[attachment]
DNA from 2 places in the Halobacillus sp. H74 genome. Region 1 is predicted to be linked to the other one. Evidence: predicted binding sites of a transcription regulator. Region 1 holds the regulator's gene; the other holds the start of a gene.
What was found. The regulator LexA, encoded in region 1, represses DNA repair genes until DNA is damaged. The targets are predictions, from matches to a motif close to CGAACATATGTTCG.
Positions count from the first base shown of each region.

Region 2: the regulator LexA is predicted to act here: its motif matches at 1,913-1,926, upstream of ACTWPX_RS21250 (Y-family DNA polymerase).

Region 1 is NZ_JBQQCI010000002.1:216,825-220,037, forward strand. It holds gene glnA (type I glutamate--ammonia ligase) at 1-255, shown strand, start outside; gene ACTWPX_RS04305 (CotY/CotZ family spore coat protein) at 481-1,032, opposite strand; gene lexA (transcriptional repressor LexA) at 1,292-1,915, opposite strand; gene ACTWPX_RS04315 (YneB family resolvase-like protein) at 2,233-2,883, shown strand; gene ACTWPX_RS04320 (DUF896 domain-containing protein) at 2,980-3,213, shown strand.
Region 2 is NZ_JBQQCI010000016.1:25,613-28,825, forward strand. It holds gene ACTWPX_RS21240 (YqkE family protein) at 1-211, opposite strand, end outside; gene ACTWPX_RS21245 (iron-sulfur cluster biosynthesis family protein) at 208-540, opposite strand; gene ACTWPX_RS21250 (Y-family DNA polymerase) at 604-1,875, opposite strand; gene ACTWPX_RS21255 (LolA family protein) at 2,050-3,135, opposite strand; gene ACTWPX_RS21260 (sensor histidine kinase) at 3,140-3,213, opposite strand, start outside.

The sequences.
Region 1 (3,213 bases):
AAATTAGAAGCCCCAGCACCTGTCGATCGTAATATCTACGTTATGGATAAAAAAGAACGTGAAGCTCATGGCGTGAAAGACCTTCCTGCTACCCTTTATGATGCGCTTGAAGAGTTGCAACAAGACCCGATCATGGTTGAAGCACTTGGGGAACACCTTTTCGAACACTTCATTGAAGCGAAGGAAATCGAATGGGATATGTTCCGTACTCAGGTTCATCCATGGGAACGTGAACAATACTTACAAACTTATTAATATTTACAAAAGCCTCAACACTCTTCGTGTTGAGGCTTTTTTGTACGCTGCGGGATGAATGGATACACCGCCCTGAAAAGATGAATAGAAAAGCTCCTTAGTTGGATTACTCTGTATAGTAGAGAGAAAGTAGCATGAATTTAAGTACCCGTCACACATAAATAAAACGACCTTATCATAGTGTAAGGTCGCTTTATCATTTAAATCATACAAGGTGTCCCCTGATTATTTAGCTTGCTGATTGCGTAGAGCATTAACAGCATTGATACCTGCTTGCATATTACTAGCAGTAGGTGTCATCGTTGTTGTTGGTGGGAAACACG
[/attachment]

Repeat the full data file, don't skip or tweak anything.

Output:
DNA from 2 places in the Halobacillus sp. H74 genome. Region 1 is predicted to be linked to the other one. Evidence: predicted binding sites of a transcription regulator. Region 1 holds the regulator's gene; the other holds the start of a gene.
What was found. The regulator LexA, encoded in region 1, represses DNA repair genes until DNA is damaged. The targets are predictions, from matches to a motif close to CGAACATATGTTCG.
Positions count from the first base shown of each region.

Region 2: the regulator LexA is predicted to act here: its motif matches at 1,913-1,926, upstream of ACTWPX_RS21250 (Y-family DNA polymerase).

Region 1 is NZ_JBQQCI010000002.1:216,825-220,037, forward strand. It holds gene glnA (type I glutamate--ammonia ligase) at 1-255, shown strand, start outside; gene ACTWPX_RS04305 (CotY/CotZ family spore coat protein) at 481-1,032, opposite strand; gene lexA (transcriptional repressor LexA) at 1,292-1,915, opposite strand; gene ACTWPX_RS04315 (YneB family resolvase-like protein) at 2,233-2,883, shown strand; gene ACTWPX_RS04320 (DUF896 domain-containing protein) at 2,980-3,213, shown strand.
Region 2 is NZ_JBQQCI010000016.1:25,613-28,825, forward strand. It holds gene ACTWPX_RS21240 (YqkE family protein) at 1-211, opposite strand, end outside; gene ACTWPX_RS21245 (iron-sulfur cluster biosynthesis family protein) at 208-540, opposite strand; gene ACTWPX_RS21250 (Y-family DNA polymerase) at 604-1,875, opposite strand; gene ACTWPX_RS21255 (LolA family protein) at 2,050-3,135, opposite strand; gene ACTWPX_RS21260 (sensor histidine kinase) at 3,140-3,213, opposite strand, start outside.

The sequences.
Region 1 (3,213 bases):
AAATTAGAAGCCCCAGCACCTGTCGATCGTAATATCTACGTTATGGATAAAAAAGAACGTGAAGCTCATGGCGTGAAAGACCTTCCTGCTACCCTTTATGATGCGCTTGAAGAGTTGCAACAAGACCCGATCATGGTTGAAGCACTTGGGGAACACCTTTTCGAACACTTCATTGAAGCGAAGGAAATCGAATGGGATATGTTCCGTACTCAGGTTCATCCATGGGAACGTGAACAATACTTACAAACTTATTAATATTTACAAAAGCCTCAACACTCTTCGTGTTGAGGCTTTTTTGTACGCTGCGGGATGAATGGATACACCGCCCTGAAAAGATGAATAGAAAAGCTCCTTAGTTGGATTACTCTGTATAGTAGAGAGAAAGTAGCATGAATTTAAGTACCCGTCACACATAAATAAAACGACCTTATCATAGTGTAAGGTCGCTTTATCATTTAAATCATACAAGGTGTCCCCTGATTATTTAGCTTGCTGATTGCGTAGAGCATTAACAGCATTGATACCTGCTTGCATATTACTAGCAGTAGGTGTCATCGTTGTTGTTGGTGGGAAACACG